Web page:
In 1980, when Mr Ellicott, Australia's Attorney General during the Fraser Government, signed the Convention on the Elimination of all forms of Discrimination against Women (CEDAW) at the United Nations Mid-Decade for Women Conference in Copenhagen, I, and a few members of Endeavour Forum, were the only Australians to protest against our country adopting this Treaty.
While we support the principle of equal rights for men and women, the Treaty is written in such vague and ambiguous terms, e.g., calling on governments 'To modify the social and cultural patterns of conduct of men and women' (Article 5) and 'The elimination of any stereotyped concept of the roles of men and women' (Article l0), that we could see inherent dangers in a legal document whose objective was to ignore all differences between men and women and to belittle the role of mothers as a 'stereotype'.
CEDAW was implemented in Australia through the Federal Sex Discrimination Act 1984, and we continued to express our concerns. But although we pointed out there could be long-term implications for marriage and abortion laws, we received little support from church leaders.
The Catholic bishops received assurances from the Hawke Government that the Church would be exempted from having to ordain women, and thereafter their concerns appeared muted. The bishops apparently did not realise that giving a government the 'power' to exempt from a theological teaching, not an employment issue, also hands governments the power to withdraw that exemption.
Our forebodings have been only too well realised. Years later, the Catholic Church fought a rearguard action, represented by Mr Ellicott QC no less, in the High Court, to stop single women and lesbians having access to IVF treatment. A Federal court had found that single women and lesbians could not be discriminated against on the basis of marital status, and the High Court decided that the Catholic Church had no standing.
The Federal Attorney General, Mr Ruddock, promised, but has yet to implement, an Amendment to the Sex Discrimination Act to stop single women and lesbians having access to IVF.
The CEDAW battle is now echoing in the US where the Democrats, who currently control both Houses of Congress, are attempting to have their Senate ratify CEDAW. Austin Ruse, President of the Catholic Family & Human Rights Institute, has highlighted some of the dangers:
* CEDAW condemns prostitution but the UN's CEDAW committee has directed governments to legalise prostitution.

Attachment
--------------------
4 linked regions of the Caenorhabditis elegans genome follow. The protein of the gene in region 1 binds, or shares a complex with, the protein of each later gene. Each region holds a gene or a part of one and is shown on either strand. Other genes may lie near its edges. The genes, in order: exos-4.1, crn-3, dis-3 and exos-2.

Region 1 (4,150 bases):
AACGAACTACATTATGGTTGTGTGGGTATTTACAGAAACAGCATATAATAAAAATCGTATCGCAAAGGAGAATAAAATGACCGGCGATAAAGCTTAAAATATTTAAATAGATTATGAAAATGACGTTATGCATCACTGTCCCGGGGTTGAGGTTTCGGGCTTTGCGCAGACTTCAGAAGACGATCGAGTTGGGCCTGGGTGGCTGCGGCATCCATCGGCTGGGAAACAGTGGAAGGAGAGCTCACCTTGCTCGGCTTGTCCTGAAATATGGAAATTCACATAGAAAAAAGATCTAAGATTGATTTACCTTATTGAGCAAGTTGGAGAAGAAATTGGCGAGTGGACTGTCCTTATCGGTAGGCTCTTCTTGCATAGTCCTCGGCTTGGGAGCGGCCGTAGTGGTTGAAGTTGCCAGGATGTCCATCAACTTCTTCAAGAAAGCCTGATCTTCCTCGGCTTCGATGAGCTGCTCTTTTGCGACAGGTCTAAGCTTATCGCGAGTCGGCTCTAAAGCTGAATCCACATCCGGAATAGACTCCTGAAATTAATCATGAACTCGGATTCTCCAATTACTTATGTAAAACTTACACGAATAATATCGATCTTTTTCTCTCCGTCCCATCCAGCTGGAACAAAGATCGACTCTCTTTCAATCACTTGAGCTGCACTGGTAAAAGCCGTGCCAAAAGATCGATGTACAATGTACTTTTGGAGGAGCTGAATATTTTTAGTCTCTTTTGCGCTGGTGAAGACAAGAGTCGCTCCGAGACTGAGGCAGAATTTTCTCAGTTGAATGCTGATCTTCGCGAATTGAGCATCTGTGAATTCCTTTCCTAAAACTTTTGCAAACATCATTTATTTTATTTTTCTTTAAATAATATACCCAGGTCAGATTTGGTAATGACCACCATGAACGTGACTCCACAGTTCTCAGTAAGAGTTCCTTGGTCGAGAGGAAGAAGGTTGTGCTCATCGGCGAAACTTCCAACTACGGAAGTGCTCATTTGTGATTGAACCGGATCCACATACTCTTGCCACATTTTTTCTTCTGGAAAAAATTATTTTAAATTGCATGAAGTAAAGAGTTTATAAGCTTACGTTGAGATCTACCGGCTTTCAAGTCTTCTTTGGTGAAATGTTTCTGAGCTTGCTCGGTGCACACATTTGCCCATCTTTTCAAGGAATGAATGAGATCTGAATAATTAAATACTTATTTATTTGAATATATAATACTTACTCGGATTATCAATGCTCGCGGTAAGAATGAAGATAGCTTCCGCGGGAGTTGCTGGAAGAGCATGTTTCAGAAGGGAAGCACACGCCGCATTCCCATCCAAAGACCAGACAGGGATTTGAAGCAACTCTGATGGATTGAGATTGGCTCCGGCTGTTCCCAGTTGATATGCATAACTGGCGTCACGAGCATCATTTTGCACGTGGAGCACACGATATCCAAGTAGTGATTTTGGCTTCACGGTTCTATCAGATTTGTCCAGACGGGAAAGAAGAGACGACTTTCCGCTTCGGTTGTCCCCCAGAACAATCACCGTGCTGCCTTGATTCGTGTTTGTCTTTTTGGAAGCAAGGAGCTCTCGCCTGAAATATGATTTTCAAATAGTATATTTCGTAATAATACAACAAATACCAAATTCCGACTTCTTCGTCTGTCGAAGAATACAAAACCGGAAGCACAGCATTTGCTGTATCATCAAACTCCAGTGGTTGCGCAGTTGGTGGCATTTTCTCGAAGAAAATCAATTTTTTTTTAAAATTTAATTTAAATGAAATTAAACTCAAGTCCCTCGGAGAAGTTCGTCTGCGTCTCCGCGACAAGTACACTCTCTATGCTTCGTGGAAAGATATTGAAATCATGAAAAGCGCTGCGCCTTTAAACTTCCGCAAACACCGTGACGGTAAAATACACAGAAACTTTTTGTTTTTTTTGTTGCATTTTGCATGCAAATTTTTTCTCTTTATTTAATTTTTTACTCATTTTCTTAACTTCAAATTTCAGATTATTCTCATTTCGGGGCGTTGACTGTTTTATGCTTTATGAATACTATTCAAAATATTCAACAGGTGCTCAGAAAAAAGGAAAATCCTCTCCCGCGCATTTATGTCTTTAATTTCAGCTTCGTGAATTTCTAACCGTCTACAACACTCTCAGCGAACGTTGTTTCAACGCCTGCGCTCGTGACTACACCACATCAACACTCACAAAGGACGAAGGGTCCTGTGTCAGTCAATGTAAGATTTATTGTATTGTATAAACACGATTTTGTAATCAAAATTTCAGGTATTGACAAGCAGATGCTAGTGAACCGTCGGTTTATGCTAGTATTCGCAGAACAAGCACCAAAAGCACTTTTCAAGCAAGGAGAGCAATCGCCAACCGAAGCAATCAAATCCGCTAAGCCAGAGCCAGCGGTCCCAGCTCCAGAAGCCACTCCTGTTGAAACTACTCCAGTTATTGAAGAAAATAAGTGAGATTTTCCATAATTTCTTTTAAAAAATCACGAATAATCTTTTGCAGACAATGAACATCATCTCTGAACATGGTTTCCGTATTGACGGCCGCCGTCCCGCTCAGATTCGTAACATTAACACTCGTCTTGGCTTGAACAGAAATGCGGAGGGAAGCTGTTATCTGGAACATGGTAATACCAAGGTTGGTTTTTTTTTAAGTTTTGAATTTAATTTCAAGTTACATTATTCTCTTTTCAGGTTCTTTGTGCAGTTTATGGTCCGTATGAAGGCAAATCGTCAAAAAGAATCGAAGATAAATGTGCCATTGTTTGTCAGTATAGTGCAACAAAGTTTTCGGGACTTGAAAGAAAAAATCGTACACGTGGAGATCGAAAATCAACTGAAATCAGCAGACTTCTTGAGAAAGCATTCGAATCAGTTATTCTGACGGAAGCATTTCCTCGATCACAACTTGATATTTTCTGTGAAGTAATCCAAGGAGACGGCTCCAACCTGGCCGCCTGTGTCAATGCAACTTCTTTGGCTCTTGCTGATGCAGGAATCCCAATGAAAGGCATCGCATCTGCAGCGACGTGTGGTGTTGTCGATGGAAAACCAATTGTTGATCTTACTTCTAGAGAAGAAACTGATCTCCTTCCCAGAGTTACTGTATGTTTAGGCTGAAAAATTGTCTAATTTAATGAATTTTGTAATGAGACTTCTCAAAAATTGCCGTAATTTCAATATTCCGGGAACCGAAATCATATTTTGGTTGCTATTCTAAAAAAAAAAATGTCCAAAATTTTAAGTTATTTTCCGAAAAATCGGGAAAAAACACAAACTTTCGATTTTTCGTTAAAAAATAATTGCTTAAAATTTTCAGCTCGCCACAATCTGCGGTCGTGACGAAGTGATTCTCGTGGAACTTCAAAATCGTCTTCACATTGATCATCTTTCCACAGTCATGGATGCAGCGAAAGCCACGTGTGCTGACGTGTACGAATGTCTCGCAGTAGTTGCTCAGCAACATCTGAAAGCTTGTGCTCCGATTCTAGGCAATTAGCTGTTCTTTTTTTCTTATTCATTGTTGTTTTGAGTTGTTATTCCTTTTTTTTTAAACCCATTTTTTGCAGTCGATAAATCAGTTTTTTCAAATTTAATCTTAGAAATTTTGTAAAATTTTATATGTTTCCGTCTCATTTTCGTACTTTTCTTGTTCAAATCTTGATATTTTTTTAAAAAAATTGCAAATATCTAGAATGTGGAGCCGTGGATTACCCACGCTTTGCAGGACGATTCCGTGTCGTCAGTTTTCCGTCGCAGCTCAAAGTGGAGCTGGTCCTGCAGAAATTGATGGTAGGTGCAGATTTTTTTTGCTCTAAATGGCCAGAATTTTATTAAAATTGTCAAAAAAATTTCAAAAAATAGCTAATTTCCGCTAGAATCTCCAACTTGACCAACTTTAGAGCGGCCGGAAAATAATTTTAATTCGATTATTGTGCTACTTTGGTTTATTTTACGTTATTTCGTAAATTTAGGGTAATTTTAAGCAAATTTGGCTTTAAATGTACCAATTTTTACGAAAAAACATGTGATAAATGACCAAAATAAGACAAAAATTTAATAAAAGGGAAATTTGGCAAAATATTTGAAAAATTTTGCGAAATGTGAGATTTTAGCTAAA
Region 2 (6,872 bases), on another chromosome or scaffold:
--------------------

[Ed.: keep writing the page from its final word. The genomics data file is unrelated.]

* The CEDAW committee has directed 37 pro-life governments to change their laws on abortion, even though the Treaty does not specifically mention abortion.
* The CEDAW committee has criticised Ireland for allowing the Church to have too strong a voice on public policy.
* The CEDAW committee has berated Poland on the issue of abortion.
* The CEDAW committee criticised Belarus for celebrating Mothers' Day.
In Australian states there have been further 'enhancements' of equal opportunity legislation in the form of 'vilification' laws, which deal not merely with discrimination in employment but also with what is said, written, taught or preached about certain groups, e.g., Muslims or homosexuals.
Under Victoria's Racial & Religious Tolerance Act, the on-going saga of the vilification case [Islamic Council of Victoria v Catch the Fire Ministries] that was brought against the two Dannys, Christian pastors, who analysed statements in the Koran for a Christian audience, is an example.
South Australia's Attorney General has proposed an Amendment to the state's Equal Opportunity Act to prevent 'victimisation' of any person on the basis, inter alia, of marital status, pregnancy choices or homosexual behaviour.
One wonders why the churches, in particular the Catholic Church whose teaching on these issues is quite unequivocal, have not opposed this legislation more vigorously. If this Amendment is passed, anyone, including a pastor, who publicly states that adultery is wrong and sinful, that sexual intercourse outside marriage, as for example in a de facto relationship, is wrong and sinful, or that homosexual acts are wrong and sinful, could be vulnerable to the charge of 'victimisation'.
Church representatives who think that they are protected by 'exemptions' or 'exclusions' may be too optimistic. Unmeritorious proceedings can involve an innocent party in long, costly and stressful litigation.
In Britain, where the Blair Government has refused to exempt the Catholic Church from the requirement to arrange adoptions of children by homosexuals, Catholic bishops, supported by Anglicans, Muslims and the Orange Lodge, say Britain is poised to overturn centuries of legal development in human rights.
Bishop Philip Tartaglia of the Scottish Diocese of Paisley wrote in a pastoral letter that there is 'something sinister' happening in Britain. 'For the first time in the modern era in this country, the Catholic Church is facing the prospect of being forced to act against her faith and against her convictions, or else face legal challenge and possible prosecution.' He added, 'we have probably not seen this coming'.
Let us pray that Australia's Catholic bishops will see it coming. For while the churches are protected to some extent by the conservatism of the Howard Government, which does not recognise same-sex unions or overseas same-sex adoptions, all that could end if a Federal Labor Government is elected later this year.
Babette Francis is the National and Overseas Co-ordinator of Endeavour Forum Inc, an NGO with special consultative status with the Economic and Social Council of the United Nations.